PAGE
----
Would suit: Louis Theroux (bought with my royalties)
Performance: mph 0-62mph in 4.8 secs
Combined fuel consumption: 18.6mpg
Further information: 0800 325 600
It is now two years since I published my first proper book. After the initial sales flurry – caused almost entirely by members of my immediate family, who felt they ought to check in case they had been libelled in some way and might make a few quid – I see from my hourly checks on Amazon that it is currently "bubbling under", as Alan "Fluff" Freeman used to say, at around the 250,000th mark. This means that around a quarter of a million titles are selling more than Just as Well I'm Leaving (*). Which is off-putting, not least in view of the imminent launch of my next book, Sacre Cordon Bleu (**).
I blame the "customers who bought this item also bought..." function on Amazon. Right now the customers who bought my book also bought one by Louis Theroux, which is bound to be funnier. Even I can see that. Anyone thinking of buying my book is going to head straight for Theroux's mighty canon. I know I would.
What if this information were available to car buyers? Just as you had made up your mind to buy a new Fiesta, up would pop a message telling you other buyers went on to buy a Suzuki Swift for two grand less. "Oh," you'd say to yourself. "I hadn't thought of that. Two thou less, you say? Hmmm." Ford would soon run out of beleaguered European subsidiaries to sell, and then what would it do?
But what might BMW M6 convertible buyers be tempted by? Unlike super minis, which are as common as starlings, £90k four-seat convertibles are few and far between. The Aston Martin DB9 Volante is £30k more expensive, and the Bentley Continental around £50k more. The Porsche 911 convertible is a closer rival, although that starts at £68k and it is a very different kind of car – much smaller, sportier, more focused. As for the Jaguar XKR, that was obsolete before it was launched: why not buy your wife a spinning jenny while you're at it?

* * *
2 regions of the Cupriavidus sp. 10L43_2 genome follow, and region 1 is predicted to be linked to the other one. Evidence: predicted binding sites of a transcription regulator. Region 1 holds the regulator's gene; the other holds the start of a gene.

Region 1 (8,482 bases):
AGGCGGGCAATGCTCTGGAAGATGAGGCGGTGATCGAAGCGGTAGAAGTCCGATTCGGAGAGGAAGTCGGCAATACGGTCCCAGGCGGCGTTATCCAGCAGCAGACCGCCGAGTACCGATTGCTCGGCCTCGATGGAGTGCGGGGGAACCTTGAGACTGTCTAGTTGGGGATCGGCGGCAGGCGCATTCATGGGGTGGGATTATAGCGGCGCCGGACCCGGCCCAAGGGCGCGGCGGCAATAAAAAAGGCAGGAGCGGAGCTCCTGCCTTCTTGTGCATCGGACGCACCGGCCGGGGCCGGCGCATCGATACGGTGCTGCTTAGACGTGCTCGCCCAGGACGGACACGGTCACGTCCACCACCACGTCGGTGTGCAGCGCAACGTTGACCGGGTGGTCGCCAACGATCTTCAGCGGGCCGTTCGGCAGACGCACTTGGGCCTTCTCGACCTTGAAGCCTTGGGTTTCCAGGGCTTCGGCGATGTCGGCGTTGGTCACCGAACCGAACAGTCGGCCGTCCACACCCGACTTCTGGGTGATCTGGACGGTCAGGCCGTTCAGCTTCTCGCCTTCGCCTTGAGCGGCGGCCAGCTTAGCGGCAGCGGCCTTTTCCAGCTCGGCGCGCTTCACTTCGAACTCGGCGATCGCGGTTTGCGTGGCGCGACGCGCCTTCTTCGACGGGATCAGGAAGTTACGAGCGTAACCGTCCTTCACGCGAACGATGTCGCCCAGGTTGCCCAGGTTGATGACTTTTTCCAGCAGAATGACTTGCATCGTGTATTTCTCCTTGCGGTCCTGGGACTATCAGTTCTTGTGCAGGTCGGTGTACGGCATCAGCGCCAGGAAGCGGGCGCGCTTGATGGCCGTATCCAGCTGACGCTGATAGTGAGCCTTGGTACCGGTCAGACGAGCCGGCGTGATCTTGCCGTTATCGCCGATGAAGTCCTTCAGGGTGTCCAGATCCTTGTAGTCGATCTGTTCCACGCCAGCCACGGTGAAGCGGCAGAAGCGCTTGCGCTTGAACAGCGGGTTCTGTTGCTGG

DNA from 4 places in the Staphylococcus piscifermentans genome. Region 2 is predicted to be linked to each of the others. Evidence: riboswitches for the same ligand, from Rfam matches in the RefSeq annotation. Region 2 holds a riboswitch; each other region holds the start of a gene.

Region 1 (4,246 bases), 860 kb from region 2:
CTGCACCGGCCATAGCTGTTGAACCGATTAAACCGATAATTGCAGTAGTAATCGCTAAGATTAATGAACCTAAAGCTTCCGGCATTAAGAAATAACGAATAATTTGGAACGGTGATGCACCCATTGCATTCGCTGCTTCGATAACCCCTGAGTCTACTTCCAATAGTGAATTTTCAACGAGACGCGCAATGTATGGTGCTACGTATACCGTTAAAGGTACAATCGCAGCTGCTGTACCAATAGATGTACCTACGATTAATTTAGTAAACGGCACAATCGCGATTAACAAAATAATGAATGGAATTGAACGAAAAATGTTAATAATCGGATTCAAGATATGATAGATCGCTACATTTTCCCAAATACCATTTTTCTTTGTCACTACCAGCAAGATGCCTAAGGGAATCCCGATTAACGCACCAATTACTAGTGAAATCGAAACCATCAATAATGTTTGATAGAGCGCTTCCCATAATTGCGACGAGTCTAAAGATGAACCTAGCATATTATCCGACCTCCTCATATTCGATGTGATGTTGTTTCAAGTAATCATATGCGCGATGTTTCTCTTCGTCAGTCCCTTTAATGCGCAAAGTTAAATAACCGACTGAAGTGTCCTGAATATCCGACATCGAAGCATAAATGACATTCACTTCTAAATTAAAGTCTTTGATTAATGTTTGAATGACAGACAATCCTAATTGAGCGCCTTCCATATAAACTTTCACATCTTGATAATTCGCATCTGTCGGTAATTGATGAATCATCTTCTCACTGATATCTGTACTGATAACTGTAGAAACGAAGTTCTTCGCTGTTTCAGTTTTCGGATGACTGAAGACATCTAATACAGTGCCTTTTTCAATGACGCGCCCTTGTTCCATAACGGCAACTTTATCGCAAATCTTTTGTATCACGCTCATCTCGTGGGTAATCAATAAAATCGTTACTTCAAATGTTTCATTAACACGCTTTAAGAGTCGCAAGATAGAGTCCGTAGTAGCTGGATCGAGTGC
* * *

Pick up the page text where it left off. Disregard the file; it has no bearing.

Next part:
Certainly none of the above have the M6's clunking fist of a 500bhp V10 engine – essentially, an F1 unit with slightly longer service intervals – mated to a super-alert, seven-speed sequential manual gearbox which you can operate either with the lever or wheel-mounted paddles, or just stick it in auto and use your left foot. None except for the M6 coupé, of course. They are, after all, the same car, except that one can lose its roof in 22 seconds. That said, the convertible is 20 per cent heavier than the coupé thanks to that old soft-top bugbear, extra chassis strengthening. It carries it well, though. Even though the convertible has a softer ride, it controls roll on corners and, according to BMW, the acceleration is unaffected. But overall it does feel slightly slushier than the coupé and, with the roof up, it is less easy to see out of. So the question then becomes, is it worth £5,000 more to hear the glorious bark of that incredible engine that bit more clearly? The answer? Of course it is.
So what, then, would M6 customers also buy? Well, a matching coupé, obviously.
(*) Please buy it: you don't have to read it. (**) Actually, buy this instead – it'll be better, honest.
It's a classic: BMW 328
Like the M6, the BMW 328 of the 1930s was the company's flagship convertible sports car. But that is where the similarities end.
The 328, designed by Fritz Fiedler, was BMW's first sports car. It was incredibly advanced for its time, with alloy body panels, hemispherical combustion chambers and a tubular space frame chassis. Though it had only 80bhp, its lightweight materials meant it was fast and agile and its sleek styling was hugely influential, not least on the Jaguar XK120, which couldn't match the BMW for racing success – its ultimate achievement being winning the Mille Miglia in 1940 at a record average speed of 104.2mph.
After the Second World War, the 328 continued to be made in the UK as a Bristol 400. Its influence continues with a recent BMW styling project, the Z4-based Concept Mille Miglia, unveiled last year.Reuse content